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The task is to return array with values which satisfy the condition: for each max the less or equal numbers count.

Example Input: numbers = [1, 2, 1, 4] maxes = [2, 4]. Output: [3, 4]

Explanation => 1, 2 and 1 are 3 numbers less than or equal to 2, and all 4 numbers satisfy the condition for 4.

Here is my naive approach code in C#, I have a feeling there can be an optimization, and would be thankful to see one:

    static int[] counts(int[] nums, int[] maxes)
    {
        int queries = maxes.Length;
        int numsLength = nums.Length;
        int[] counts = new int[queries];

        for (int i = 0; i < queries; i++)
        {
            for (int j = 0; j < numsLength; j++)
            {
                if (nums[j] <= maxes[i])
                {
                    ++counts[i];
                }
            }
        }

        return counts;
    }
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  • \$\begingroup\$ The code gives no idea what it is supposed to accomplish. You didn't state what you are trying to achieve, other than meeting the requirements stated. \$\endgroup\$ – greybeard Jun 4 '18 at 6:10
  • 2
    \$\begingroup\$ Entire method can be replaced with return maxes.Select(max => nums.Count(n => n <= max)); \$\endgroup\$ – Jesse C. Slicer Jun 4 '18 at 16:03
  • \$\begingroup\$ Are there any boundaries? Like whats the maximum number of items that nums and maxes can contain? \$\endgroup\$ – kuskmen Jul 5 '18 at 19:36
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In this case performance depends on the number of maxes. The longer the array the more time it takes to check it and the slower it gets.

As an alternative you can group all numbers first and get their counts. Then just sum the counts of the numbers that meet the criteria.

public static int[] counts2(this int[] nums, int[] maxes)
{
    var counts =
        nums
            .GroupBy(
                n => n,
                (k, items) => (num: k, count: items.Count()))
            .ToArray();

    return
        maxes
            .Select(m =>
                counts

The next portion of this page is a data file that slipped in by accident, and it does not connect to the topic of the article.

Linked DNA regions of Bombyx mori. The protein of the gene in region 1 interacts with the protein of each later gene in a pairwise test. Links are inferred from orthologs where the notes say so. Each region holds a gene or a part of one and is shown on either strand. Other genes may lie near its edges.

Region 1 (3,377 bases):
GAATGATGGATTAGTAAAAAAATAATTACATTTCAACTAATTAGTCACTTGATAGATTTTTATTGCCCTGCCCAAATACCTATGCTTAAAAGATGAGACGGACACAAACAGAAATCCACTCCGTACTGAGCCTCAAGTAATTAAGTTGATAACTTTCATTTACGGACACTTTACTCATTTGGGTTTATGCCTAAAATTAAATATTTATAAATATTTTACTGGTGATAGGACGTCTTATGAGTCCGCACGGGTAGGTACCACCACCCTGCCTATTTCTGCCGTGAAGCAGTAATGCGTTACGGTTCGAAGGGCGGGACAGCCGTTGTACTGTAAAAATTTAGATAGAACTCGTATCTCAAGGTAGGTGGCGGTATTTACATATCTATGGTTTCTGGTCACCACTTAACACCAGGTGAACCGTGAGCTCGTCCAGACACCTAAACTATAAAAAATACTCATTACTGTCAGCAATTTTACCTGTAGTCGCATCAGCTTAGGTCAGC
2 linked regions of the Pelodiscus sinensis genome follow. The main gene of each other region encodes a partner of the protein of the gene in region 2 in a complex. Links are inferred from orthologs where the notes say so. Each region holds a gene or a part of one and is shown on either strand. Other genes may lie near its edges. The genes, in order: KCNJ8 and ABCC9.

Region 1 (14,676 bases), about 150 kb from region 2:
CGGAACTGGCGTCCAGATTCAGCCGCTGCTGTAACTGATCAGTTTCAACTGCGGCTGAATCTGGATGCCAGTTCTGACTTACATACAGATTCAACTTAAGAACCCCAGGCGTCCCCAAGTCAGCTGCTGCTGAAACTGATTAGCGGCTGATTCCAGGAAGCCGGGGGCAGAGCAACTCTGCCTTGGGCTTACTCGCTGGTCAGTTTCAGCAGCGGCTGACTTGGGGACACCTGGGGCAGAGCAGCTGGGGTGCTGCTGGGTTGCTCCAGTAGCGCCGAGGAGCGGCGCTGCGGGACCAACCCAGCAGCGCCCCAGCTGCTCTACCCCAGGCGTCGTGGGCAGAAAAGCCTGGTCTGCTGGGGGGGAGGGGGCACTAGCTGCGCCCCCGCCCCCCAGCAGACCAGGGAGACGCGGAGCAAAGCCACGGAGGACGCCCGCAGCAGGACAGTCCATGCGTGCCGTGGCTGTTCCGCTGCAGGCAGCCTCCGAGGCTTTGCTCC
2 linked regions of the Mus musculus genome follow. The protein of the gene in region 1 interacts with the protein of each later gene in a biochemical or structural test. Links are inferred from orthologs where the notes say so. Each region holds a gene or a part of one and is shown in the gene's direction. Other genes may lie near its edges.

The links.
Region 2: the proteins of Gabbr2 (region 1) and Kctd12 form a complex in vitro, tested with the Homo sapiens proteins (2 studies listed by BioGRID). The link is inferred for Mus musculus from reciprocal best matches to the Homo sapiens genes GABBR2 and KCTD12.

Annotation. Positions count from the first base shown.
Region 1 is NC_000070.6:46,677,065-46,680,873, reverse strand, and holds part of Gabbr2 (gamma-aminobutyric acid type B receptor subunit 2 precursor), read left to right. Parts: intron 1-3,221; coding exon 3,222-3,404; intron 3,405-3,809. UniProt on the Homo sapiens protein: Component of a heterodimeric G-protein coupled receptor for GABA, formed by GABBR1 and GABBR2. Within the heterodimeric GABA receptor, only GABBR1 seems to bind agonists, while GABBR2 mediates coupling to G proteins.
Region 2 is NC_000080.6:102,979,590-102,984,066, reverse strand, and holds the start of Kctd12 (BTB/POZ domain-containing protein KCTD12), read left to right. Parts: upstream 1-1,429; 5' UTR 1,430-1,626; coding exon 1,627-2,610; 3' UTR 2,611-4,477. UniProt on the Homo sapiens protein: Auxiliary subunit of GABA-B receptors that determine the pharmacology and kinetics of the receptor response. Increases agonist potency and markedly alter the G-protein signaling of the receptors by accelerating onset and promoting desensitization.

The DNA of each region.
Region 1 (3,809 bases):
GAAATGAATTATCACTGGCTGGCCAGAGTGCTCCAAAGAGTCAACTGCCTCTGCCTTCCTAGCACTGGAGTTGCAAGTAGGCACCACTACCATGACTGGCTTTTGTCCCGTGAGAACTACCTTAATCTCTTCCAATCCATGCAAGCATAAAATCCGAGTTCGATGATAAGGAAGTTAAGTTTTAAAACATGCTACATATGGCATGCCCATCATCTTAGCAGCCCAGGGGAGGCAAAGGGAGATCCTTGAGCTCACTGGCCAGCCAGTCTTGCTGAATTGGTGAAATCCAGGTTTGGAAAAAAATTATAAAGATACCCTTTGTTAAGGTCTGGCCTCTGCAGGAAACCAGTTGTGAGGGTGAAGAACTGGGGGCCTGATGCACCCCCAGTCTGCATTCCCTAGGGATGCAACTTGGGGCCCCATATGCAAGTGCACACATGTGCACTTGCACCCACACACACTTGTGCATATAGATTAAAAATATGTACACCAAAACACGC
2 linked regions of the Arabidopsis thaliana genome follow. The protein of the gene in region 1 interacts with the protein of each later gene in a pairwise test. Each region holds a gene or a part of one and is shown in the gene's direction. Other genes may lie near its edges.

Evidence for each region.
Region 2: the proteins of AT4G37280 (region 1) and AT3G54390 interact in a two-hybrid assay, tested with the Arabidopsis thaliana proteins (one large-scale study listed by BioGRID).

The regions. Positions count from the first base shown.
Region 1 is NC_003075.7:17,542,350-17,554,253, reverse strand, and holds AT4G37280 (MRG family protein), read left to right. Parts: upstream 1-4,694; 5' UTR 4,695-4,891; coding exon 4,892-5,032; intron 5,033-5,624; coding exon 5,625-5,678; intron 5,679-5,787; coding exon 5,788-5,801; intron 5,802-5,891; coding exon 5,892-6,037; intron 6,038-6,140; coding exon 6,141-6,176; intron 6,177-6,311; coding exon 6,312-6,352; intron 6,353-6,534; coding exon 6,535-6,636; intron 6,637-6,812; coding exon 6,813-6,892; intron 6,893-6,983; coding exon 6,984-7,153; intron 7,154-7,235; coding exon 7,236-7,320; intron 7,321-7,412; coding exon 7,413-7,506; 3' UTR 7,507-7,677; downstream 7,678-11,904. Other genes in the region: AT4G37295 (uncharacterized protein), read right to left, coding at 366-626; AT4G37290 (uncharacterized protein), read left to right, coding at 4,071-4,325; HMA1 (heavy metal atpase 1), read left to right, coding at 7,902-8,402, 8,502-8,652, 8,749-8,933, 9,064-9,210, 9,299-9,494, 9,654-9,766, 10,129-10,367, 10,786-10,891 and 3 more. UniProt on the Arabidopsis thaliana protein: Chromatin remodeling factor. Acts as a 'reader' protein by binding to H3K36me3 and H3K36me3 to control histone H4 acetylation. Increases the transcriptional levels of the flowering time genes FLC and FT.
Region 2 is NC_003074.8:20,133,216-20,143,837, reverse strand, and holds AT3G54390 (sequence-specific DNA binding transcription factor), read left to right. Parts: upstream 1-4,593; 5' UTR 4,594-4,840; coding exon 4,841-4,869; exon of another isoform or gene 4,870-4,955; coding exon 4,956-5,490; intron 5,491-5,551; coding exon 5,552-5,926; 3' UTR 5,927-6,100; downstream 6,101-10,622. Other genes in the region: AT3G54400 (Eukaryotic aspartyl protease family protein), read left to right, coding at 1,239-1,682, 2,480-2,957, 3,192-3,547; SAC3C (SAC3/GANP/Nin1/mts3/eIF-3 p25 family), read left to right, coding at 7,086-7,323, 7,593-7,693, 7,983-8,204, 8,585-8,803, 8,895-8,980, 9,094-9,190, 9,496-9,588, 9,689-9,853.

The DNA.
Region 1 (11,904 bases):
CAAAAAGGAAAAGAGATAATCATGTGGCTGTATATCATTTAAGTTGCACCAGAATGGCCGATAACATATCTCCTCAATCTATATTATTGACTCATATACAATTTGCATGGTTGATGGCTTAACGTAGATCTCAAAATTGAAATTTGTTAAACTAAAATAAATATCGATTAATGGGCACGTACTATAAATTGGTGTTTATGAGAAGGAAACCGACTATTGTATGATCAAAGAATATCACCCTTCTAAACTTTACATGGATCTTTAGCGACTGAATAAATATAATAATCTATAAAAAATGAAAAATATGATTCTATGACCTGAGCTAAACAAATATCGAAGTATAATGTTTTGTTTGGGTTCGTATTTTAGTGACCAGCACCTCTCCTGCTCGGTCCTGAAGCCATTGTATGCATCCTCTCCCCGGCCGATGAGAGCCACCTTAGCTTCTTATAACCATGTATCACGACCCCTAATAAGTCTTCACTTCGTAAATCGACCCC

.Where(x => x.num <= m)
                    .Sum(x => x.count))
            .ToArray();
}

On my machine the results are:

Number of runs: 10000

Test-1:

nums:  1000
maxes: 10

              OP vs t3chb0t

00:00:00.2005513 <  00:00:00.5321118

Test-2:

nums:  1000
maxes: 100

              OP vs t3chb0t

00:00:02.3541534 >  00:00:01.7438213

Test-3:

nums:  1000
maxes: 1000

              OP vs t3chb0t

00:00:22.9002408 >  00:00:12.8527922

Test-4: with AsParallel()

nums:  1000
maxes: 1000

              OP vs t3chb0t

00:00:22.9081026 >  00:00:03.8906315

Chaining AsParallel() to maxes makes it run even faster.


As always with performance: test different solutions before you judge which version is the fastest one because it often depends on many other factors. Using plain loops unwisely does not have to be better the using clever linq.

| improve this answer | |
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I would rather see different names

int maxesLength = maxes.Length;

static int[] MaxesCounts  

It is efficient enough just a little hard to follow. You could sort and do a binary search but not sure that would be any more efficient.

static int[] MaxesCounts(int[] nums, int[] maxes)
{
    int[] counts = new int[maxes.Length];
    foreach (int num in nums)
    {
        for (int m = 0; m < maxes.Length; m++)
        {
            if (num <= maxes[m])
            {
                counts[m]++;
            }
        }
    }
    return counts;
}
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I'm not sure about performance but using a LINQ query will certainly simplify your algorithm:

static int[] counts(int[] nums, int[] maxes)
{
    return (from int max in maxes
            select nums.Count(x => x <= max)).ToArray();
}
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  • \$\begingroup\$ About performance, LINQ is pretty much always slower than the equivalent code using loops. It's also more memory intensive than iterating an array. \$\endgroup\$ – Alejandro Jun 12 '18 at 14:53

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